• Global figuresAustralian figuresNumbersMonday, 6 May 13Global figures:S. Castles (2003): Global refugee population grew from 2.4 m in 1975 to 10.85m in 1985 and 14.9 m in 1993.Declined to 12.1 m by 2000.Climbed again over the decade.8% increase in asylum applications in 2012.Most applications made in Europe and US.Australian figures:Australia is of a lower order - 15,800 asylum applications in 2012.Compare with 64,500 in Germany or 83,400 in the US.Internally displaced:Most people who have been displaced due to war, famine, political persecution etc. do not leave their own countries or regions but are internally displaced (e.g. in refugee camps).Grewock: In 2010, 4/5ths of the world refugee population live in the developing world.[Click to reveal quote from UNHCR]
  • Global figuresAustralian figuresInternally displacedpeopleNumbersMonday, 6 May 13Global figures:S. Castles (2003): Global refugee population grew from 2.4 m in 1975 to 10.85m in 1985 and 14.9 m in 1993.Declined to 12.1 m by 2000.Climbed again over the decade.8% increase in asylum applications in 2012.Most applications made in Europe and US.Australian figures:Australia is of a lower order - 15,800 asylum applications in 2012.Compare with 64,500 in Germany or 83,400 in the US.Internally displaced:Most people who have been displaced due to war, famine, political persecution etc. do not leave their own countries or regions but are internally displaced (e.g. in refugee camps).Grewock: In 2010, 4/5ths of the world refugee population live in the developing world.[Click to reveal quote from UNHCR]
  • Numbers‘The number of asylum claimsreceived across all industralisedcountries is still smaler than thepopulation of Dadaab, a singlerefugee camp in north-eastKenya.’UN High Commissioner forRefugees (2011)Monday, 6 May 13Global figures:S. Castles (2003): Global refugee population grew from 2.4 m in 1975 to 10.85m in 1985 and 14.9 m in 1993.Declined to 12.1 m by 2000.Climbed again over the decade.8% increase in asylum applications in 2012.Most applications made in Europe and US.Australian figures:Australia is of a lower order - 15,800 asylum applications in 2012.Compare with 64,500 in Germany or 83,400 in the US.Internally displaced:Most people who have been displaced due to war, famine, political persecution etc. do not leave their own countries or regions but are internally displaced (e.g. in refugee camps).Grewock: In 2010, 4/5ths of the world refugee population live in the developing world.[Click to reveal quote from UNHCR]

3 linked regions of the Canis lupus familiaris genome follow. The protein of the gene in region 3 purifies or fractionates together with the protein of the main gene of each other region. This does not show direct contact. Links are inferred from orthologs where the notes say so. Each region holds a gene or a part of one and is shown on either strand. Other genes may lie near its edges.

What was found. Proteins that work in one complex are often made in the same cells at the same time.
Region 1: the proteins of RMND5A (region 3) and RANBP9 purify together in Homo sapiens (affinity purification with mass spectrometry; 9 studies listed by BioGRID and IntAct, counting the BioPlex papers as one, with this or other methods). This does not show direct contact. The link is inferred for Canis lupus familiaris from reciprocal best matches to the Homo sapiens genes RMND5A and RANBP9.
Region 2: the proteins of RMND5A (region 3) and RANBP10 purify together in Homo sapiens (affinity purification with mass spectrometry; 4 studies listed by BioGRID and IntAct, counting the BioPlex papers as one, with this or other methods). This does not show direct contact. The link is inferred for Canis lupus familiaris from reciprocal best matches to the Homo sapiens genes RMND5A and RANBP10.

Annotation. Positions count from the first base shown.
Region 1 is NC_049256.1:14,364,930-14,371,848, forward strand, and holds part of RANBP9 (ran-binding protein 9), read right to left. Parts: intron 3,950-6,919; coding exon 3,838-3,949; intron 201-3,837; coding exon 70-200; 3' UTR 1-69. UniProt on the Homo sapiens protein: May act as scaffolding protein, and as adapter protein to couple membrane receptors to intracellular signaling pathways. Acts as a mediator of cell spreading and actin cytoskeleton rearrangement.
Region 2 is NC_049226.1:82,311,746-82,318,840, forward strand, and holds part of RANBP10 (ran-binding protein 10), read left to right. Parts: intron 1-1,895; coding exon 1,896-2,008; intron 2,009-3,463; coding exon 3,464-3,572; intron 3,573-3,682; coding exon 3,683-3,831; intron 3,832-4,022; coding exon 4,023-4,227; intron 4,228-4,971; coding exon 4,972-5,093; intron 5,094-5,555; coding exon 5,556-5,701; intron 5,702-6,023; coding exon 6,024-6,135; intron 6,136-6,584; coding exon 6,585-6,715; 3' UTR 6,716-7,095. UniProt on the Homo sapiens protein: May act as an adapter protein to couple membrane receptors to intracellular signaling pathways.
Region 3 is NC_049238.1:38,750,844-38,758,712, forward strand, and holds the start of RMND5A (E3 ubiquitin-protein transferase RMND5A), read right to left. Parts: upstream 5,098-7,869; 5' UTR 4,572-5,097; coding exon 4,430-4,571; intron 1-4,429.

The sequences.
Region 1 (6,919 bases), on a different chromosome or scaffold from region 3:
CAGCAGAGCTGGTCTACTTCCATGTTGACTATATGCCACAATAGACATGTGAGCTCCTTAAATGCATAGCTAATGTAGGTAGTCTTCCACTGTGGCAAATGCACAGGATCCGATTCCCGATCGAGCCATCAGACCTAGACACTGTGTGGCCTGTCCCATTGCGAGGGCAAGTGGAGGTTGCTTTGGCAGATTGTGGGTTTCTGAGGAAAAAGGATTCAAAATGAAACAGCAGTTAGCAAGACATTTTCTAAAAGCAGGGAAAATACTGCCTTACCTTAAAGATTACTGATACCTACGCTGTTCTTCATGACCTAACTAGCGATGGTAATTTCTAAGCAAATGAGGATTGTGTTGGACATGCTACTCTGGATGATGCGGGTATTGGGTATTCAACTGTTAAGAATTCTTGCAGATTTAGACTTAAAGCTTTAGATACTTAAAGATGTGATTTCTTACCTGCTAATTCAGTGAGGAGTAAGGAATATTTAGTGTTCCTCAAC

• Monday, 6 May 13Refugee Council of Australia:[Click 1] $1.058 b = total cost of the Government’s offshore asylum seeker management program.[Click 2] This is a 247% increase on 2009-10.$800 m = spent on detention alone.
  • $ 1.058 billionTotal Cost of offshore asylum management programme in 2011-12Monday, 6 May 13Refugee Council of Australia:[Click 1] $1.058 b = total cost of the Government’s offshore asylum seeker management program.[Click 2] This is a 247% increase on 2009-10.$800 m = spent on detention alone.
  • $ 1.058 billionTotal Cost of offshore asylum management programme in 2011-12247%increase on 2009-10Monday, 6 May 13Refugee Council of Australia:[Click 1] $1.058 b = total cost of the Government’s offshore asylum seeker management program.[Click 2] This is a 247% increase on 2009-10.$800 m = spent on detention alone.